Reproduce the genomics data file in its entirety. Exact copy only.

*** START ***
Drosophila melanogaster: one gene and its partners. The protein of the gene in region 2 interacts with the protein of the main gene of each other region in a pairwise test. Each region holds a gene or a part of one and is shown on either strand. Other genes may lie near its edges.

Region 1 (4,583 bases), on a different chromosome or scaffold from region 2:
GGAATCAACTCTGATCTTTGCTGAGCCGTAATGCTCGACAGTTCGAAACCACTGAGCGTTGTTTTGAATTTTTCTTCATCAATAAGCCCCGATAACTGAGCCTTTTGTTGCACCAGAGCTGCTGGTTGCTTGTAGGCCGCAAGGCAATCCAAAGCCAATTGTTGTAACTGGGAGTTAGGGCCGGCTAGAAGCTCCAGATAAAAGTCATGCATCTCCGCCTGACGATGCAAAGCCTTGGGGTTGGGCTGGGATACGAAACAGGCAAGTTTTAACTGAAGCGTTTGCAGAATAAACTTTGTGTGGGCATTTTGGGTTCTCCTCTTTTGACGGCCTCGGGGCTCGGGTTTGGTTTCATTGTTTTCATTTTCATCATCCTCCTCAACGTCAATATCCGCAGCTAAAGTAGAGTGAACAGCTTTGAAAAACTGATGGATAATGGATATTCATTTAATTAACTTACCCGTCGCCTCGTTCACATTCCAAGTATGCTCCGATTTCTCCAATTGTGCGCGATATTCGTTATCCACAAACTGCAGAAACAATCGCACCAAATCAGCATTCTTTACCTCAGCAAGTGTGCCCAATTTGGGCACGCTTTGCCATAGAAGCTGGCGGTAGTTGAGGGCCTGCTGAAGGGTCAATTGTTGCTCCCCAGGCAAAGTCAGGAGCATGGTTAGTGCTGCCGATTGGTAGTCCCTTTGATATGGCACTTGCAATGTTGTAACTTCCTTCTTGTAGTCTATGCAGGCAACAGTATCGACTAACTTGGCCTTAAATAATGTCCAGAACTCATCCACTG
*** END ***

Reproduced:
Drosophila melanogaster: one gene and its partners. The protein of the gene in region 2 interacts with the protein of the main gene of each other region in a pairwise test. Each region holds a gene or a part of one and is shown on either strand. Other genes may lie near its edges.

Region 1 (4,583 bases), on a different chromosome or scaffold from region 2:
GGAATCAACTCTGATCTTTGCTGAGCCGTAATGCTCGACAGTTCGAAACCACTGAGCGTTGTTTTGAATTTTTCTTCATCAATAAGCCCCGATAACTGAGCCTTTTGTTGCACCAGAGCTGCTGGTTGCTTGTAGGCCGCAAGGCAATCCAAAGCCAATTGTTGTAACTGGGAGTTAGGGCCGGCTAGAAGCTCCAGATAAAAGTCATGCATCTCCGCCTGACGATGCAAAGCCTTGGGGTTGGGCTGGGATACGAAACAGGCAAGTTTTAACTGAAGCGTTTGCAGAATAAACTTTGTGTGGGCATTTTGGGTTCTCCTCTTTTGACGGCCTCGGGGCTCGGGTTTGGTTTCATTGTTTTCATTTTCATCATCCTCCTCAACGTCAATATCCGCAGCTAAAGTAGAGTGAACAGCTTTGAAAAACTGATGGATAATGGATATTCATTTAATTAACTTACCCGTCGCCTCGTTCACATTCCAAGTATGCTCCGATTTCTCCAATTGTGCGCGATATTCGTTATCCACAAACTGCAGAAACAATCGCACCAAATCAGCATTCTTTACCTCAGCAAGTGTGCCCAATTTGGGCACGCTTTGCCATAGAAGCTGGCGGTAGTTGAGGGCCTGCTGAAGGGTCAATTGTTGCTCCCCAGGCAAAGTCAGGAGCATGGTTAGTGCTGCCGATTGGTAGTCCCTTTGATATGGCACTTGCAATGTTGTAACTTCCTTCTTGTAGTCTATGCAGGCAACAGTATCGACTAACTTGGCCTTAAATAATGTCCAGAACTCATCCACTG